President Carter late yesterday signed an executive order that authorizes a $2.9 billion raise, effective this month, for the government's 1 million-plus white-collar workers.

Federal payroll offices had been awaiting the action so they could put the 9.1 percent increase into effect. Final wording of the order, which was sent to the president while he was abroad Air Force One, had been delayed while government attorneys wrestled over a legal question involving raises of about $900 a year for some 700 top career officials. Payroll offices have until today to get the raises into the next payroll checks.

Carter authorized the increase last August to be effective with the first October pay period.

In addition to the possible extra raise for a handful of workers in Grade 16, and about 619 lower-level members of the Senior Executive Service, the new pay charts that federal agencies will issue to go along with the executive order also will reflect slightly higher amounts due some workers in various longevity steps to pay grades GS1 and 2.

Government payroll offices have been nervous because the EO had not been signed, and the time for them to compute new salary schedules -- and put them into pay checks -- was drawing near. The 9.1 percent raise for employes making $50,112.50 and under will be effective with the first pay period beginning after Oct. 1. For most government employes, that new pay period, with the higher salaries, began Oct. 5.

The legal hangup came when government lawyers questioned whether the first step for Grade 16 personnel (there are only about 85 of them government-wide) should be $49,198, as the pay charts released by the government indicated, or whether those employes should be allowed to float to the career salary maximum of $50,112.50. Although it sounds like small potatoes when a $2.9 billion raise is involved, lawyers argued that important precedents could be set that would affect future raises for super-grade level employes.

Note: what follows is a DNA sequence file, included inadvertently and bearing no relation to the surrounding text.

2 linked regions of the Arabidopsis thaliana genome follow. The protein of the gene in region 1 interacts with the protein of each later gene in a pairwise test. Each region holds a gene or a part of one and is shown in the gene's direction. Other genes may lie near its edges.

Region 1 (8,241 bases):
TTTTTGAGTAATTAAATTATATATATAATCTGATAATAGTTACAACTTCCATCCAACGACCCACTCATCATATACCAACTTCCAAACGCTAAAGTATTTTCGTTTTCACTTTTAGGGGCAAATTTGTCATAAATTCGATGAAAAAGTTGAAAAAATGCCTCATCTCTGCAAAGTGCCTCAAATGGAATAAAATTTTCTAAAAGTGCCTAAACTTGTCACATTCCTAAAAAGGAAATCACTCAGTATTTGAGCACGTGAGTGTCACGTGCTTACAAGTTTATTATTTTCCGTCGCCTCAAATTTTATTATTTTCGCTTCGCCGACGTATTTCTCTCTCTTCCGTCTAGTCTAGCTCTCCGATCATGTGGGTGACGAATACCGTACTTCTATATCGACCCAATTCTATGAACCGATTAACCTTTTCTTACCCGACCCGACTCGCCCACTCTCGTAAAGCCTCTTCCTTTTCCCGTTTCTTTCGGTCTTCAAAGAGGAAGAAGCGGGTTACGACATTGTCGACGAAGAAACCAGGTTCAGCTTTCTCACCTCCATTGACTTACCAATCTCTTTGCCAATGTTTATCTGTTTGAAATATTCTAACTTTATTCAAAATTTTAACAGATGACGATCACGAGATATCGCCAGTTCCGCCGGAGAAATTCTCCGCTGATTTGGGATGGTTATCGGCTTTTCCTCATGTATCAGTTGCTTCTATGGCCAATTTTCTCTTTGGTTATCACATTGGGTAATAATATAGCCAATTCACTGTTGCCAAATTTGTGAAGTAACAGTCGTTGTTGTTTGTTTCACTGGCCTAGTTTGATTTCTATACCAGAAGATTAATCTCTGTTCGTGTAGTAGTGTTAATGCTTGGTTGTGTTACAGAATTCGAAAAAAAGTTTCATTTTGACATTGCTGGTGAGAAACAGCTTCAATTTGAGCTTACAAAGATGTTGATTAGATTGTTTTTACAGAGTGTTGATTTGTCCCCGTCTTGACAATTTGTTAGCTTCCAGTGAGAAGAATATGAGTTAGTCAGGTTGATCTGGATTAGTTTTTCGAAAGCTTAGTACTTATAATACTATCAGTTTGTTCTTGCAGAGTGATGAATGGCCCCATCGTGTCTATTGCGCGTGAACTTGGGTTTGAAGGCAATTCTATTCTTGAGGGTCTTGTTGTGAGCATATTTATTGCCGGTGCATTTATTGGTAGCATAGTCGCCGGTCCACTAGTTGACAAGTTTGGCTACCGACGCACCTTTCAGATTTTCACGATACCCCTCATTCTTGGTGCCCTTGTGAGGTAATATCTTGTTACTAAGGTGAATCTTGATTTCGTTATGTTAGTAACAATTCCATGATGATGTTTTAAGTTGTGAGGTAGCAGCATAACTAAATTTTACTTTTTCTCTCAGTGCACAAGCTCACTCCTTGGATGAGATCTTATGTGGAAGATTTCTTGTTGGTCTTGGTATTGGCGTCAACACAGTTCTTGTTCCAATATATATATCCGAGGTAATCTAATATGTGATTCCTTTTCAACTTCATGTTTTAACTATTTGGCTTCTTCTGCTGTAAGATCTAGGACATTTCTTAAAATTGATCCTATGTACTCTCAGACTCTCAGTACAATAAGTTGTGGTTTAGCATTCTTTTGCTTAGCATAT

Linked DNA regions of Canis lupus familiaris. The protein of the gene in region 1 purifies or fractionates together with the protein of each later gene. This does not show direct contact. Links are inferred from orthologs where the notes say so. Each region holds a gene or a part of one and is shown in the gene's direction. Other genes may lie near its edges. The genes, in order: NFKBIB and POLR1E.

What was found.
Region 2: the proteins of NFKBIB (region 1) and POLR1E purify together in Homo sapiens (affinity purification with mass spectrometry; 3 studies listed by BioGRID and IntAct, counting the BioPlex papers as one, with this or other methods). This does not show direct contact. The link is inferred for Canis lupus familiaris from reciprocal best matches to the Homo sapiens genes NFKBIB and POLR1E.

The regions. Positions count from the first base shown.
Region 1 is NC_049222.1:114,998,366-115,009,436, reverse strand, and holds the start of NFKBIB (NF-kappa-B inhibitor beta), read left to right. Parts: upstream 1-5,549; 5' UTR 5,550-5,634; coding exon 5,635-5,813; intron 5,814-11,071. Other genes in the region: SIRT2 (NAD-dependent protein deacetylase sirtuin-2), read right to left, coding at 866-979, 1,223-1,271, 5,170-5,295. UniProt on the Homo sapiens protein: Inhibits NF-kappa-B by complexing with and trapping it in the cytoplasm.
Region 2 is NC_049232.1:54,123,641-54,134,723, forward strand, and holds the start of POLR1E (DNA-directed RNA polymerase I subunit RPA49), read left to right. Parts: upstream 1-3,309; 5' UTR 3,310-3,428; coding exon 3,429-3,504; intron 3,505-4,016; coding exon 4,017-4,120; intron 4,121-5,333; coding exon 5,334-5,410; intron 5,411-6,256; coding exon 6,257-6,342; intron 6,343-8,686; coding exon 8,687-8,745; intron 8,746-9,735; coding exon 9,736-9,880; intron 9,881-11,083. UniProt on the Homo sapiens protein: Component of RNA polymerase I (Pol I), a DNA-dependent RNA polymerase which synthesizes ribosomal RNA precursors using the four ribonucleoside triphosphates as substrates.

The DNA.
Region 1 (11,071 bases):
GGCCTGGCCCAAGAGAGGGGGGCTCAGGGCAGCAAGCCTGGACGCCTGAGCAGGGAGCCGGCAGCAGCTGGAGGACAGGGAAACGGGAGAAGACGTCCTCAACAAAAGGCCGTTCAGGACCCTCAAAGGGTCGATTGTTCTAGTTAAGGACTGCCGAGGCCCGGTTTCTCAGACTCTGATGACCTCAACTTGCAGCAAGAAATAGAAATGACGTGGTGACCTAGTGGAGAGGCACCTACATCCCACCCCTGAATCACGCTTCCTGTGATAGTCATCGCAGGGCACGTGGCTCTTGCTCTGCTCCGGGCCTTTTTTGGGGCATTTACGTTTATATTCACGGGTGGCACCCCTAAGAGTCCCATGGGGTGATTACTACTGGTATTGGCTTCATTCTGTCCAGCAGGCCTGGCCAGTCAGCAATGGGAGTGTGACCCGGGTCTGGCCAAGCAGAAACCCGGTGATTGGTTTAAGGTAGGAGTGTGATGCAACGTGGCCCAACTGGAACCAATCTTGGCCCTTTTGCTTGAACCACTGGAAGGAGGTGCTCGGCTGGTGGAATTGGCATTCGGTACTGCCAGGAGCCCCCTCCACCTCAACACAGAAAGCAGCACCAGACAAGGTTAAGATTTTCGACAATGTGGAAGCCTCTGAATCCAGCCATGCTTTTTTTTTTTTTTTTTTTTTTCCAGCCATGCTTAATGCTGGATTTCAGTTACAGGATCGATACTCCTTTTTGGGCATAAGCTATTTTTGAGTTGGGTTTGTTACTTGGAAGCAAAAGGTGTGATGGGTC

Federal officials already have agreed that the pay chart issued when the president announced the 9.1 percent raise (that chart was carried here in late August) had several errors at Grades 1 and 2. They will be corrected as follows: The new rates will reflect higher pay levels for employes in steps six, seven, eight and nine in Grade 1, and higher levels for steps three and four of Grade 2.When the average 9.1 percent raise goes into effect, the average salary of federal white-collar workers will jump to $21,680. Because this is a headquarters town, with more personnel in higher-grade posts, the average salary for the 300,000 white-collar federal workers here will be around $23,000 a year.